Undertaking heritage recovery in conflict settings is challenging and could lead to unintended consequences and further discord. Is there a way to avoid such an outcome?

Cultural heritage can play a crucial role in promoting peace, democracy, and sustainable development by fostering tolerance, inter-cultural and inter-faith dialogue, and mutual understanding. At the same time, it can also be instrumentalized as a trigger for and target in conflicts. 

Council of the European Union, 2021

To better understand the interaction between heritage and the root causes of conflicts, First Aid and Resilience for Cultural Heritage (FAR), a flagship programme of ICCROM, through its capacity development initiatives, has implemented 32 field projects to safeguard cultural heritage in over ten countries affected by cyclic conflicts.  

Based on years of research and on-the-ground experience, FAR conceived the Toolkit on Heritage for Peace and Resilience, which aims at building and sharing knowledge on how cultural heritage safeguarding could contribute to fulfilling the targets of the Sustainable Development Goal 16 calls for ‘peaceful and inclusive societies for sustainable development.’

Generously funded by the Principality of Monaco and supported by the ALIPH Foundation, the Toolkit provides field-tested methodologies for assessing and reducing conflict risks for heritage and people, as well as developing indicators for measuring peacebuilding outcomes of heritage projects.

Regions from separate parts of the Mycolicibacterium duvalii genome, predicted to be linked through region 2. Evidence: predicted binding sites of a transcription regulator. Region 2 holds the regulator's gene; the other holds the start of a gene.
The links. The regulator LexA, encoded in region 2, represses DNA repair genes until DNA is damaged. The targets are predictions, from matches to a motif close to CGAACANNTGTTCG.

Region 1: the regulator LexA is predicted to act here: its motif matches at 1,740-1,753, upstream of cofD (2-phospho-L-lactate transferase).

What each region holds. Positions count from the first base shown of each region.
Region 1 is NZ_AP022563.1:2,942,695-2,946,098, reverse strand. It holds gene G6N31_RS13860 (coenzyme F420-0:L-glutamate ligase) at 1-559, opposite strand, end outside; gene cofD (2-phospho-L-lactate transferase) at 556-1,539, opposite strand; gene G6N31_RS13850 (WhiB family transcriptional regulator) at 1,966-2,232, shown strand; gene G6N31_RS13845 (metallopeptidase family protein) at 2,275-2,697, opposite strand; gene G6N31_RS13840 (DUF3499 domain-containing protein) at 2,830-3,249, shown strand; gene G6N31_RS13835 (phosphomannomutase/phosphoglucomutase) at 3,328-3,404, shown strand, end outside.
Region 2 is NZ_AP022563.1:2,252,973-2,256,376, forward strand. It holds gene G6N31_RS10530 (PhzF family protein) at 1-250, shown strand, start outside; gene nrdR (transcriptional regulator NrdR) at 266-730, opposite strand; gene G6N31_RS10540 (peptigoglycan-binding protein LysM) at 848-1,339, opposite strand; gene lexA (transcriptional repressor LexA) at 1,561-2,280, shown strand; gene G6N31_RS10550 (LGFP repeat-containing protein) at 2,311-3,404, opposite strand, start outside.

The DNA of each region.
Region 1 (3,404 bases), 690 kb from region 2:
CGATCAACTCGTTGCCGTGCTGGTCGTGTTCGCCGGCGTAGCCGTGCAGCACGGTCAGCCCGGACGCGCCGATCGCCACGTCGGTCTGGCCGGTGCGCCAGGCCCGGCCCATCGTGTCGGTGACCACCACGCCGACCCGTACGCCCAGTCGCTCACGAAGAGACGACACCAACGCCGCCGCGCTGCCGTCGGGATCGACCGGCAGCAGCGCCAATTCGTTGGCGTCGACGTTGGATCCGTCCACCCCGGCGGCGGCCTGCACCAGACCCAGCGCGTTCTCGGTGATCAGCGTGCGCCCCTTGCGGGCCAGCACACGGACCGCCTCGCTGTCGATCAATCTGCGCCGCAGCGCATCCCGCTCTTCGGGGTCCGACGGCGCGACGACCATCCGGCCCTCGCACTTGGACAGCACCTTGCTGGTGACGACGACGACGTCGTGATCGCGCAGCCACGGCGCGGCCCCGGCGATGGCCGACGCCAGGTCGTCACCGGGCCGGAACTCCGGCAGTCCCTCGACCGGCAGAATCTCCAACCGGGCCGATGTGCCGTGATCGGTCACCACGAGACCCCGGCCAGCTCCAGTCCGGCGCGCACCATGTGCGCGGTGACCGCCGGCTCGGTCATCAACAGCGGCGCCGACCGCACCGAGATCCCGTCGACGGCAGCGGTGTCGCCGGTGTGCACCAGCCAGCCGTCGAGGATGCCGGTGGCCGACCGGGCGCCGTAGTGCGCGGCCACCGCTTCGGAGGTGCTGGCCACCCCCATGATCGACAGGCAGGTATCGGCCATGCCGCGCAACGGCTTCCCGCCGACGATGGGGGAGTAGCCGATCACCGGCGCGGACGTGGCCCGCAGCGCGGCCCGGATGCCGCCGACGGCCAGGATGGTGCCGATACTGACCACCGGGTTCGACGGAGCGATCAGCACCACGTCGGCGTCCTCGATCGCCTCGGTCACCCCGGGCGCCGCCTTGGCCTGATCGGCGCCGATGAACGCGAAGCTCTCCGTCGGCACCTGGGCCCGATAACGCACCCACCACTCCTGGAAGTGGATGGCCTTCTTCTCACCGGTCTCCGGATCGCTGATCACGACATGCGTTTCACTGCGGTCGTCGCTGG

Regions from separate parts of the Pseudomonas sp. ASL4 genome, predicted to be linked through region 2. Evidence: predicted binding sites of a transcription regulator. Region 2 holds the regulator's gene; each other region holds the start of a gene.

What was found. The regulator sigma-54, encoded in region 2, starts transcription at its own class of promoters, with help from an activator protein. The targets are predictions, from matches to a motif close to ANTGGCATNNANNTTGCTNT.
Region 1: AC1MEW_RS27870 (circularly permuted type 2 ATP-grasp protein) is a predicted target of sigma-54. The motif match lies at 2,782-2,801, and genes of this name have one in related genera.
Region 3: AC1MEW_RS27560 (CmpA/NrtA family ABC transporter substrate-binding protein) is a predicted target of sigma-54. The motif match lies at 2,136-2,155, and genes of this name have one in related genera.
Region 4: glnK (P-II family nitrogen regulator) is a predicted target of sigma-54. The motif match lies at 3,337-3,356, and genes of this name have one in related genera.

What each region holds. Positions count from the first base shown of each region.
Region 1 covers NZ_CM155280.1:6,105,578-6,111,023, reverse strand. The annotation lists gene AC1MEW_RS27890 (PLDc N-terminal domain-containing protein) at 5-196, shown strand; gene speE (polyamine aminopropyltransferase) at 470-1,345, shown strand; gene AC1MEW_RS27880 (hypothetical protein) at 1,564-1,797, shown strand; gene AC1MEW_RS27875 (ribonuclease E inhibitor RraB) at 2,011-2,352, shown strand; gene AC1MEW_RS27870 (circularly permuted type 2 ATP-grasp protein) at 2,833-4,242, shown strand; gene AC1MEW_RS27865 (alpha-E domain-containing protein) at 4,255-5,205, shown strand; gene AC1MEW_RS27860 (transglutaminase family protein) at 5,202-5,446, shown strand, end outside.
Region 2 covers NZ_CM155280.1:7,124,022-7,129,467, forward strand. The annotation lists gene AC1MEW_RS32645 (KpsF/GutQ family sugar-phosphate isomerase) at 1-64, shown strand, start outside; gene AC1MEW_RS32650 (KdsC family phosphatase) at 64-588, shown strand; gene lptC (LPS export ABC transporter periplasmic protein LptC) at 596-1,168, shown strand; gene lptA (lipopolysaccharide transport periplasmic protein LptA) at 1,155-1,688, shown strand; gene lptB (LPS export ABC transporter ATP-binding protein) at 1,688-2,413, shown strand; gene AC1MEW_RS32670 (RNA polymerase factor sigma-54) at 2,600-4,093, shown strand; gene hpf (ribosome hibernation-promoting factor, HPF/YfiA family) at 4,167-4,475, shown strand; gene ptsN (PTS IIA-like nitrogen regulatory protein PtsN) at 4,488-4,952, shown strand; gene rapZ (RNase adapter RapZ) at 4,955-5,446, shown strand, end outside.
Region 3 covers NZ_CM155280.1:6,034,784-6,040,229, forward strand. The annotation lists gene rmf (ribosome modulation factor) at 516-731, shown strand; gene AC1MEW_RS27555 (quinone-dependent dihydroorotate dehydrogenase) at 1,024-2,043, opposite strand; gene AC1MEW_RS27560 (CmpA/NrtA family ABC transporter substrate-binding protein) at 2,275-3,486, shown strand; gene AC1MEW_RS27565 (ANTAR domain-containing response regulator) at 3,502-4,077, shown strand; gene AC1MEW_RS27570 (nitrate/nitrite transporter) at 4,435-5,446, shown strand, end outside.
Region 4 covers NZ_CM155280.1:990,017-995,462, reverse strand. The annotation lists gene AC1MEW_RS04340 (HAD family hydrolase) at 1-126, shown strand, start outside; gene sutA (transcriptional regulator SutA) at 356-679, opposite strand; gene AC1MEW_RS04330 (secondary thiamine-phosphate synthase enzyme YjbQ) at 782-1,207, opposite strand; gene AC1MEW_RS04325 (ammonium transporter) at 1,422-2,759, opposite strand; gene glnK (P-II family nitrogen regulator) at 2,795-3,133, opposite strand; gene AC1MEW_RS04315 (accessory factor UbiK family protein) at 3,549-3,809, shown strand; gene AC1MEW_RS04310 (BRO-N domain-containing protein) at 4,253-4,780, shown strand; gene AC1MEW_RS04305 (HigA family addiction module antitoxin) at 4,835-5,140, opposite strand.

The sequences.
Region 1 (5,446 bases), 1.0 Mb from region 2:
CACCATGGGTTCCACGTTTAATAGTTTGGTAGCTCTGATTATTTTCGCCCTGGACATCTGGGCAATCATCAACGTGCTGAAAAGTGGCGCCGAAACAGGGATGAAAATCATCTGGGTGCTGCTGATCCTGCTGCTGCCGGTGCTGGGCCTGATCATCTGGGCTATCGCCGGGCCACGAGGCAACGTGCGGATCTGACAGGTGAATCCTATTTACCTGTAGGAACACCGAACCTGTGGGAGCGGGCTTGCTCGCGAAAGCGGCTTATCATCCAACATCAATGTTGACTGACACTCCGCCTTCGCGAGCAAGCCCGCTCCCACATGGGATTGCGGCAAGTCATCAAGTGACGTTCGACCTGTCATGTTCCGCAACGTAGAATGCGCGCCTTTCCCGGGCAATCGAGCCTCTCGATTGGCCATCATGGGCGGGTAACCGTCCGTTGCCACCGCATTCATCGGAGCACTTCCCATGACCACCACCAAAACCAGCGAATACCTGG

PATH – Peacebuilding Assessment Tool for Heritage Recovery and Rehabilitation forms the first part of the Toolkit. It is a self-assessment tool that engages users in a ‘good enough’ macro-analysis of the conflict settings and builds a deeper understanding of how the attitudes and behaviours of those caught up in the conflict can affect heritage. PATH is meant to assist individuals, institutions, NGOs, and community groups in planning and implementing conflict-sensitive heritage projects.

Going a step further, the second part of the Toolkit - Community-based Heritage Indicators for Peace, aims to provide a methodology for engaging local communities in defining heritage indicators that can help measure peace and social change in conflict-affected settings. This is to ensure that interventions aimed at heritage safeguarding ‘do not harm’ and support sustainable peace.

Building on this work, the webinar has put together an expert panel to talk about how heritage can contribute to peacebuilding and safeguard it from violent conflicts.


  • Mohona Chakraburtty, ICCROM
  • Michela Masciocchi, ICCROM


  • Glen Davis, Cultural attaché of the US Embassy in Ukraine
  • Alexandra Fiebig, Project Manager, Aliph Foundation
  • Amra Hadzimuhamedovic, Director, Center for Cultural Heritage, International Forum Bosnia
  • Elke Selter, Coordinator Heritage in Crisis, Royal Institute for Cultural Heritage, Belgium
  • Aparna Tandon, Senior Programme Leader, ICCROM



Join us on 13 July 2023. Registration is mandatory and FREE.